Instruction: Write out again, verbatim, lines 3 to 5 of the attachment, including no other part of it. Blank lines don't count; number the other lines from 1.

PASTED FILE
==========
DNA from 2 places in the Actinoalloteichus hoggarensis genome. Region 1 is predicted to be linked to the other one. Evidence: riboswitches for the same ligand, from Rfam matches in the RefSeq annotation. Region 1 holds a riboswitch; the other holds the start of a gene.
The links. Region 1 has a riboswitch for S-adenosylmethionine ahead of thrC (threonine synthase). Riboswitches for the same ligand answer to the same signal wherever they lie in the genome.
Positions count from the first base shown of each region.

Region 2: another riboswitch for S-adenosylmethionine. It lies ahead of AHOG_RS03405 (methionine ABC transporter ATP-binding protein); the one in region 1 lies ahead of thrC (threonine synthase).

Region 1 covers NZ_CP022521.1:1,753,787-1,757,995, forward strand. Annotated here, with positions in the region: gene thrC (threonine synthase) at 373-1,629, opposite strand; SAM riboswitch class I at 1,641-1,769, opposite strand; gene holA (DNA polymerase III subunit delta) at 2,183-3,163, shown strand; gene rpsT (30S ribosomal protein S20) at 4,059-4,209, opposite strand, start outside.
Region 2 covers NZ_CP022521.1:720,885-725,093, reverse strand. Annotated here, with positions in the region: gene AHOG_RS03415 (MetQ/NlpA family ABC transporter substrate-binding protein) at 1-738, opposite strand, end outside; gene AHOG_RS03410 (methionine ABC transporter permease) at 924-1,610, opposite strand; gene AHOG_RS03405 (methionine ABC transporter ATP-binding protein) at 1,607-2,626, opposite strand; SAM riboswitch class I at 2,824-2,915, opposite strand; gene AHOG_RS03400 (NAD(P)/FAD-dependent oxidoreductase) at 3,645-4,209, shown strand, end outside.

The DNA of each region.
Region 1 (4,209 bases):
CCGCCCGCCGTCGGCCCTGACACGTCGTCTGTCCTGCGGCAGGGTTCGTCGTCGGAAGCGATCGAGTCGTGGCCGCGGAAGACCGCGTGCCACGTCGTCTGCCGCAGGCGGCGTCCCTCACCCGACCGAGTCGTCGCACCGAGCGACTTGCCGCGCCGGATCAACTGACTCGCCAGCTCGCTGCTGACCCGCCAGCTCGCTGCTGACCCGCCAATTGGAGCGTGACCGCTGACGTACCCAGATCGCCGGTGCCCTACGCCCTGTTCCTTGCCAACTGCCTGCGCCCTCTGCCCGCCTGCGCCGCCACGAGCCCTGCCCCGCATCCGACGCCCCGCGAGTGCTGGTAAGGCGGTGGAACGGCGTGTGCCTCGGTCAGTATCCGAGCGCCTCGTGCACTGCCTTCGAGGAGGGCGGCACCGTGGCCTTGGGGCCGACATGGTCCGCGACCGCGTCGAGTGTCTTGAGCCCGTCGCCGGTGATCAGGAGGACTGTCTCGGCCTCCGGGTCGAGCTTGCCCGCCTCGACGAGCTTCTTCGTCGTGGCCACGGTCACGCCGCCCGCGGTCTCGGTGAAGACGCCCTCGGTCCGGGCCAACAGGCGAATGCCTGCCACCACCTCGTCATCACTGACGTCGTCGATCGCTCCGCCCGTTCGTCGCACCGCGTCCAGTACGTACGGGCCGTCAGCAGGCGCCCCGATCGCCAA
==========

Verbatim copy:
Positions count from the first base shown of each region.

Region 2: another riboswitch for S-adenosylmethionine. It lies ahead of AHOG_RS03405 (methionine ABC transporter ATP-binding protein); the one in region 1 lies ahead of thrC (threonine synthase).

Region 1 covers NZ_CP022521.1:1,753,787-1,757,995, forward strand. Annotated here, with positions in the region: gene thrC (threonine synthase) at 373-1,629, opposite strand; SAM riboswitch class I at 1,641-1,769, opposite strand; gene holA (DNA polymerase III subunit delta) at 2,183-3,163, shown strand; gene rpsT (30S ribosomal protein S20) at 4,059-4,209, opposite strand, start outside.